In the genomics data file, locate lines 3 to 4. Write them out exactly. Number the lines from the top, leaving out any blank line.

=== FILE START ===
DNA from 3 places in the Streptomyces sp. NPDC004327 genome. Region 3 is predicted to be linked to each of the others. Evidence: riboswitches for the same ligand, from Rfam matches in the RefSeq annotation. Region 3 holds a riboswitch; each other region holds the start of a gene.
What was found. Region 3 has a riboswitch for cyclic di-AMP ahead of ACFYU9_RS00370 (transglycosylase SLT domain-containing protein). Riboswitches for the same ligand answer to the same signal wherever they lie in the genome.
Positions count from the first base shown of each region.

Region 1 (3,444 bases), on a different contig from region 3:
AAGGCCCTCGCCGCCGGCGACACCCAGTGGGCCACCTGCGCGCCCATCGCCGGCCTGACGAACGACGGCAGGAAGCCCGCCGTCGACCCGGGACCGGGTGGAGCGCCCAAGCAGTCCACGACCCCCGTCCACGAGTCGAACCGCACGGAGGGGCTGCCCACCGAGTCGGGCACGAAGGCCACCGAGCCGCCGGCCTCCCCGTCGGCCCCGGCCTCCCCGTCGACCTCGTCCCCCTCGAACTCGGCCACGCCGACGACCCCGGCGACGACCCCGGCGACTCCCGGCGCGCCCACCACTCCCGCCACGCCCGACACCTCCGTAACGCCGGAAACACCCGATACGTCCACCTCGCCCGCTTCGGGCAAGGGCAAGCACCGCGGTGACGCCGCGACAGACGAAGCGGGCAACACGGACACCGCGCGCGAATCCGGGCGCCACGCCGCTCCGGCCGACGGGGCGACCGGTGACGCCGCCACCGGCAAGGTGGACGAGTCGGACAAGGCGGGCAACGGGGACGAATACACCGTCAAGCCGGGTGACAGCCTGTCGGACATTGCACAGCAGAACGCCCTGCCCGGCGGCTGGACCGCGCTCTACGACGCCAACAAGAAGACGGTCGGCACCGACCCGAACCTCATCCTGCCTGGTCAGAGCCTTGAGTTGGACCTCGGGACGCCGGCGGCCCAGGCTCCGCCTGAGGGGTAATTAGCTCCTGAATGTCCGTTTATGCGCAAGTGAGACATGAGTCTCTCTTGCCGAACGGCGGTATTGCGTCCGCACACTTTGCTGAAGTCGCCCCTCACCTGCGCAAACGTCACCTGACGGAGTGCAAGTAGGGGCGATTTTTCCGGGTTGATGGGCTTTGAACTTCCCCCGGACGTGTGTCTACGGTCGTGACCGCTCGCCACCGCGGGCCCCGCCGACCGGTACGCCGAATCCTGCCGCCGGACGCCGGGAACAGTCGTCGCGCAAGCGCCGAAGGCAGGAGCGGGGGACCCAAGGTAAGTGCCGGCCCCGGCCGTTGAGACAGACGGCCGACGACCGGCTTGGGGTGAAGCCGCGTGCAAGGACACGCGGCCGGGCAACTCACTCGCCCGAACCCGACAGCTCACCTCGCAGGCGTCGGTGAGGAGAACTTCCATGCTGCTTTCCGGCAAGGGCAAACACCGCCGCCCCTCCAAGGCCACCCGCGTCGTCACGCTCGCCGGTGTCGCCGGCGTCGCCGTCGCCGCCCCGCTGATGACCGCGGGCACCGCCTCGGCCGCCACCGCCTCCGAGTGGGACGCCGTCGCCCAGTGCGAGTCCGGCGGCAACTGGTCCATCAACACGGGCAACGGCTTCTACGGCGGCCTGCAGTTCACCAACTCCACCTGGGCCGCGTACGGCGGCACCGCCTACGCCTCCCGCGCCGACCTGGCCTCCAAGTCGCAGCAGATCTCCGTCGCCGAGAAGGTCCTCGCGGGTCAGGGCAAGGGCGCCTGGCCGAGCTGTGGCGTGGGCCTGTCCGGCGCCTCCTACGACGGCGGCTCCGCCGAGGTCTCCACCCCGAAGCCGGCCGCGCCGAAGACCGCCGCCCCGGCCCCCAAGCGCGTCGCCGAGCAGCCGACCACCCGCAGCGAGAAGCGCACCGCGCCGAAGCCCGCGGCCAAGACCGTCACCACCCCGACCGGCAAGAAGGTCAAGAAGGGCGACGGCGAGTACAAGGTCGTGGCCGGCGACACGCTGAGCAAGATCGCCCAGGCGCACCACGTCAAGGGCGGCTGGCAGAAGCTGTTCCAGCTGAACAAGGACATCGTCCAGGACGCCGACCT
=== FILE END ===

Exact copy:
Positions count from the first base shown of each region.

Region 1 (3,444 bases), on a different contig from region 3: